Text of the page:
3 Strategies to Balance Your Data and Analytics Team

July 30, 2018

Contributor: Sarah Hippold

Why data and analytics leaders should create organizational models that balance freedom and control across teams.

When a data and analytics (D&A) leader has to craft a new organizational model for centralized and decentralized analytics teams, the long-standing debate between control and freedom emerges. The centralization-versus-decentralization debate often splits organizations into two groups:

  • The "control" faction, which values consistency, consensus and shared best practices.
  • The "freedom" faction, which values autonomy, agility and innovation.

"Centralized teams usually do a good job when it comes to consistency, governance and shared best practices. However, they can't deliver the domain expertise and responsiveness that most organizations require," explains Kurt Schlegel, research vice president at Gartner. "Decentralized teams face the opposite problem. They have plenty of domain expertise and responsiveness, but lack consistency across their information sources and analytical models."

“ It's less about hierarchical control and more about networked cooperation”

Successful data and analytics leaders will create an organizational model that balances the strengths and weaknesses of the centralized and decentralized approaches. Gartner recommends a blend of three strategies such leaders can use to achieve that balance. These approaches are not mutually exclusive and have numerous permutations that could be tailored to fit the culture and skills of your company.


The most conventional approach. We have a centralized team that operates enterprisewide and acts as an umbrella organization for smaller, more-specialized D&A teams in business units or local markets. The central team provides a global process to integrate, report and analyze data, and the role of the specialized teams is to implement those global processes in their respective markets or business unit.

"A key advantage of this strategy is that departments can establish D&A teams much quicker, because the framework is already provided for. At the same time, the centralized team can ensure that consistent best practices are deployed across the organization," Schlegel adds.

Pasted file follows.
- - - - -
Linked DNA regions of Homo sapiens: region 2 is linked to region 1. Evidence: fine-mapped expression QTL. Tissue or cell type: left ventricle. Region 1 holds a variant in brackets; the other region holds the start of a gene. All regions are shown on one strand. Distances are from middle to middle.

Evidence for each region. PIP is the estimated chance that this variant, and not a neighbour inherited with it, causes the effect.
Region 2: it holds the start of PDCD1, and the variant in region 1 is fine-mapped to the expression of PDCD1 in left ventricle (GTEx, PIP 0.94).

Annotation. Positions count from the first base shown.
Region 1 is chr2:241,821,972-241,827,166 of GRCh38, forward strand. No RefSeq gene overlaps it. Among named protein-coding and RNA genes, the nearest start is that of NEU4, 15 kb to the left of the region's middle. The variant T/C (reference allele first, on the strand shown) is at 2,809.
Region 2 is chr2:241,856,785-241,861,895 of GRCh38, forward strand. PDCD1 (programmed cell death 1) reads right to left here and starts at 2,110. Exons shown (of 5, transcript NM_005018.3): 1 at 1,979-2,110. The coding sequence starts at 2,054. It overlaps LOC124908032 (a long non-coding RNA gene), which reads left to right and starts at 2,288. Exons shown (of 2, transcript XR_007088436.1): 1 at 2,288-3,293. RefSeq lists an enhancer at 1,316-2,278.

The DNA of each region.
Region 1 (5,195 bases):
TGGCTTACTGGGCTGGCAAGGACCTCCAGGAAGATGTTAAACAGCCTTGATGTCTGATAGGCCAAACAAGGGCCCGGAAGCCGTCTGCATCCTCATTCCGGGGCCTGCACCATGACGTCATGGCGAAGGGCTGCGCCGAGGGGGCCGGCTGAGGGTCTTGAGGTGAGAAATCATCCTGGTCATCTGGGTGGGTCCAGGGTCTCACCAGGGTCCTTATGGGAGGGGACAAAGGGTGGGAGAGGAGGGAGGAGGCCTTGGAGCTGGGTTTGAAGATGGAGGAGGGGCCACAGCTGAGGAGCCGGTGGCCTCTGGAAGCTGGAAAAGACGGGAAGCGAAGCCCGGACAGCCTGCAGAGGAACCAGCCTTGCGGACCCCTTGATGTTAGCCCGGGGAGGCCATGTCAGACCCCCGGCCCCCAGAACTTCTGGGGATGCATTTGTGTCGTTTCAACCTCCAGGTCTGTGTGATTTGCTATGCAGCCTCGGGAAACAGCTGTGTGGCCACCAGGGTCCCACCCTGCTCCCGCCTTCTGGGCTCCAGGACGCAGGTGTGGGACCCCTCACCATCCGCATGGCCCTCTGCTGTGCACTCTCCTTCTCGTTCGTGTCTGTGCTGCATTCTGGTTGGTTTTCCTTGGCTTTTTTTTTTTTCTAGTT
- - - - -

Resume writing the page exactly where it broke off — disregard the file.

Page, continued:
Divide and conquer

In this approach, a centralized team is responsible for ensuring consistency throughout the organization. Oversight can include areas such as enterprise resource management (ERP), customer relationship management (CRM) or payroll systems. However, certain functions, such as HR and marketing, have the authority to manage the analytics applications in their respective areas. They decide which tools to purchase and how the solutions are architected within their domains, but must report to the global team in a consistent fashion.

"Communicating jurisdiction is paramount to the success of this approach. It's less about hierarchical control and more about networked cooperation," says Schlegel.


This approach is the opposite of the franchise strategy. Individual business lines and workgroups have the authority to buy whatever tools necessary to fit their specific needs and manage their own data modeling, reporting and analysis. "The role of the centralized team is to collaborate with the decentralized teams, identify valuable analytics content and promote it across the organization," Schlegel adds.

This approach empowers teams to be creative and innovative. The centralized team identifies the most successful work and provides a platform to share and promote the work across the enterprise.

"D&A leaders must aim for a balanced approach between these three strategies," Schlegel concludes. "They need to create a two-tiered model with a centralized team, which works collaboratively with a number of decentralized teams around the organization. Above all, they need to ensure that jurisdictions are clear and all teams act within their responsibilities, but make optimal use of their authority."

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